Nausea after eating eggs
Eggs are a rich source of nutrients, making them a popular meal choice and ingredient. However, some people may experience nausea after eating eggs.
If you feel nauseous after eating eggs, you may have an intolerance or allergy to egg yolks, egg whites, or both.
Signs of nausea after eating eggs
Signs of nausea after eating eggs include:
If you have an egg allergy, other symptoms may include:
Causes of nausea after eating eggs
Not all foods agree with everyone. You may find that eggs also cause physical symptoms that make you uncomfortable. These can happen for several reasons, including:
If eating eggs makes you feel nauseous, you may have an egg allergy.
Allergies involve the immune system. With an egg allergy, your body recognizes the proteins as foreign, overreacts and produces antibodies. These create egg allergy symptoms include itching, hives, swelling, wheezing, and difficulty breathing. Sometimes even a small amount can cause a serious reaction.
An intolerance is different from an allergy. Where an allergy is immune-related, an intolerance is digestive-related. This occurs because your body is unable to break down the food. This may be caused by a lack of enzymes, or sensitivity to ingredients like additives or naturally existing chemicals.
An egg intolerance won’t produce antibodies, but it may create digestive symptoms like nausea, vomiting, cramping, pain, and diarrhea. Some people with an egg intolerance may be able to eat small amounts of eggs without experiencing any nausea or other symptoms.
Sensitivity to texture and smell
Some people have highly reactive senses. You may experience nausea or gagging from the smell, texture, or taste of an egg. This may not be related to any allergy, intolerance, or other health condition. You may just not like eggs.
Some conditions, like pregnancy, are naturally prone to nausea. You may be encouraged to eat foods rich in protein to help, but you may find certain foods like eggs can aggravate your nausea.
Nausea can be a side effect of some treatments like chemotherapy. While bland, soft foods like hard-boiled eggs may improve nausea, they also might make it worse for some people.
Tests for nausea after eating eggs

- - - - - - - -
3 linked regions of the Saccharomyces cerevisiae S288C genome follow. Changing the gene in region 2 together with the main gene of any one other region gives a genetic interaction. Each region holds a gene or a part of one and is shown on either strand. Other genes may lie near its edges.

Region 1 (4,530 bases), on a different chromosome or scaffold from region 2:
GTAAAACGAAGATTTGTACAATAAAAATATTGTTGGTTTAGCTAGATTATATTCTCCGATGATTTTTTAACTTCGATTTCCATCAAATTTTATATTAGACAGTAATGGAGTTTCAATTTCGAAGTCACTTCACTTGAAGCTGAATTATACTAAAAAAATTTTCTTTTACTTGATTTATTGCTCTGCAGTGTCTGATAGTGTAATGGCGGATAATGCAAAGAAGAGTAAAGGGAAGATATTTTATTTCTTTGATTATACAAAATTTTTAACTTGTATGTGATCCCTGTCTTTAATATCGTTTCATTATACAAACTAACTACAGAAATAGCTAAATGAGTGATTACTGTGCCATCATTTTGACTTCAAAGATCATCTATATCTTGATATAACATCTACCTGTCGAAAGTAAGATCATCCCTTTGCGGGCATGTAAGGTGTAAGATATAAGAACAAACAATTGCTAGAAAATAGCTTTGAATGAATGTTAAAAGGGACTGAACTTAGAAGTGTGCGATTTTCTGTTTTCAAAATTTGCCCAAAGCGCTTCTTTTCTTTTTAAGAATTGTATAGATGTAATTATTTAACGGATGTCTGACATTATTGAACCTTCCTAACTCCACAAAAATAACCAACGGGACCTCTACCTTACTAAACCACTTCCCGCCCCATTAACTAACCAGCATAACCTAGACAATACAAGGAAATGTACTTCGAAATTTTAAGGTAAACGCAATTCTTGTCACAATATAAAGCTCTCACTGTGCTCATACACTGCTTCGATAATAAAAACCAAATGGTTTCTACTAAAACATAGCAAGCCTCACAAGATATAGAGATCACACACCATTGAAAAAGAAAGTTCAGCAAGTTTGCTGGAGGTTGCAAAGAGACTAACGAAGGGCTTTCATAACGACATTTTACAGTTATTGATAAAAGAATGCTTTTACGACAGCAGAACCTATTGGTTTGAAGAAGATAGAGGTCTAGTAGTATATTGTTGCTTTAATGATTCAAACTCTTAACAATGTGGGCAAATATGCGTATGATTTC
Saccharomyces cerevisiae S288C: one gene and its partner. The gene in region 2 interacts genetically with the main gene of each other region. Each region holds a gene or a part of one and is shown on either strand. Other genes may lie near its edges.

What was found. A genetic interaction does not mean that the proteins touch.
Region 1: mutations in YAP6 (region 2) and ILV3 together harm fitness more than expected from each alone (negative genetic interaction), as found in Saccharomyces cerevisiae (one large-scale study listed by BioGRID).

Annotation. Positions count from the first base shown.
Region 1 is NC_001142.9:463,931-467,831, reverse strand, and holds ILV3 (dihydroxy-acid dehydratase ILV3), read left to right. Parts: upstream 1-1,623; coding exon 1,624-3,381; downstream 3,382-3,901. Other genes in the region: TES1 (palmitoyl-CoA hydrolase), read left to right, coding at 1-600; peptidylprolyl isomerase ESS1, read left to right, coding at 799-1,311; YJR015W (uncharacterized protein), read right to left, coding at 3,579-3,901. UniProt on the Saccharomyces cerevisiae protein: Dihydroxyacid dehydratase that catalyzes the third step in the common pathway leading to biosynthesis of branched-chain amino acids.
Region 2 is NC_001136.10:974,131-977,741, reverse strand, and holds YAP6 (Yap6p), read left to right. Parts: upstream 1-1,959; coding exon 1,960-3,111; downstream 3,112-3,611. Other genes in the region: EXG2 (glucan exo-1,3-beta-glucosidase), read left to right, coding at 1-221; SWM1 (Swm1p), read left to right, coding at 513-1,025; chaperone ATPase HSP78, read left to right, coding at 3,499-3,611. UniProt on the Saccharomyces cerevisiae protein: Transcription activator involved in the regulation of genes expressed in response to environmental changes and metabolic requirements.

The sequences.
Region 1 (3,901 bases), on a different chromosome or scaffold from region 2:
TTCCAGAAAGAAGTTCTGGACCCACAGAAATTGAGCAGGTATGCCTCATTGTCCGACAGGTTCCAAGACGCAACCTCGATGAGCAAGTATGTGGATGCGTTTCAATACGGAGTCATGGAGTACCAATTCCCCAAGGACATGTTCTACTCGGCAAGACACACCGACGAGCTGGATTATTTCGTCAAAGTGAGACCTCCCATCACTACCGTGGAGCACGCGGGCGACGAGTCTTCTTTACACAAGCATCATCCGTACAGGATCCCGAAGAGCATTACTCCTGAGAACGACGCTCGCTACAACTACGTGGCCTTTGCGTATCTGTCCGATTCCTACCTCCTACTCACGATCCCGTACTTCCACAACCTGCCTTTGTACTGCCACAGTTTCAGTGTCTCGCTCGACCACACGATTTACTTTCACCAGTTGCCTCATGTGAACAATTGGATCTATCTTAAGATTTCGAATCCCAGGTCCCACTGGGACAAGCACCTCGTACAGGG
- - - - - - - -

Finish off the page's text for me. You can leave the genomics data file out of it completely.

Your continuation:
If you experience nausea after eating eggs, your doctor may test for an allergy or intolerance. These tests include:
Your doctor will place a small amount of liquid containing egg onto your forearm. This liquid is then poked into the skin with a probe. If your skin develops raised red bumps within 15 to 20 minutes, you may have an egg allergy.
Your doctor may test your blood for immunoglobulin E (IgE) antibodies to egg protein.
Your doctor may ask you to remove eggs from your diet and then reintroduce them after a time. If you experience nausea or other symptoms after eating eggs again, you may have an allergy or intolerance.
Food sensitivity tests
Sometimes complementary and alternative health practitioners may request food sensitivity tests, but these tests are controversial and not always reliable.
Treatment for nausea after eating eggs
If you have an intolerance, your doctor may suggest eliminating eggs from your diet. If you haven’t seen a doctor and are eliminating eggs on your own, it’s best to speak to an allergist to rule out an egg allergy.
If you have an egg allergy, the best treatment is to avoid all eggs. Inhaling, touching, or eating even a small amount of egg may cause allergic reaction. If you are only allergic to egg whites or yolks, you should avoid eggs all together as there may still be protein present.
There is no cure for a food allergy, but your doctor may recommend treatments to manage symptoms or treat your immune system. These may include:
- Antihistamine medication to reduce mild symptoms, like itching
- Adrenaline medication for emergency anaphylaxis treatment
- Oral immunotherapy, or eating the allergen
- Sublingual immunotherapy, or placing the allergen under the tongue
- Epicutaneous immunotherapy, or placing the allergen on the skin
- Other immunotherapy medications
In immunotherapies, small amounts of egg are given in increasing amounts until you don’t have a reaction. This must be done under the specialized care of an allergist doctor to avoid harm.
A serious reaction to eggs can be life-threatening. Seek medical attention.
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American Academy of Allergy Asthma & Immunology: "Food Intolerance Versus Food Allergy."
American Academy of Allergy Asthma & Immunology: "Egg Allergy | Causes, Symptoms & Treatment."
The Quarterly Review of Biology: "Morning Sickness: A Mechanism for Protecting Mother and Embryo."
University of Iowa Hospitals & Clinics: "Chemotherapy: What can be done about side effects?"
American Academy of Allergy Asthma & Immunology: "The myth of IgG food panel testing."
Food Allergy Canada: "Living with allergies: Treatments and therapies."
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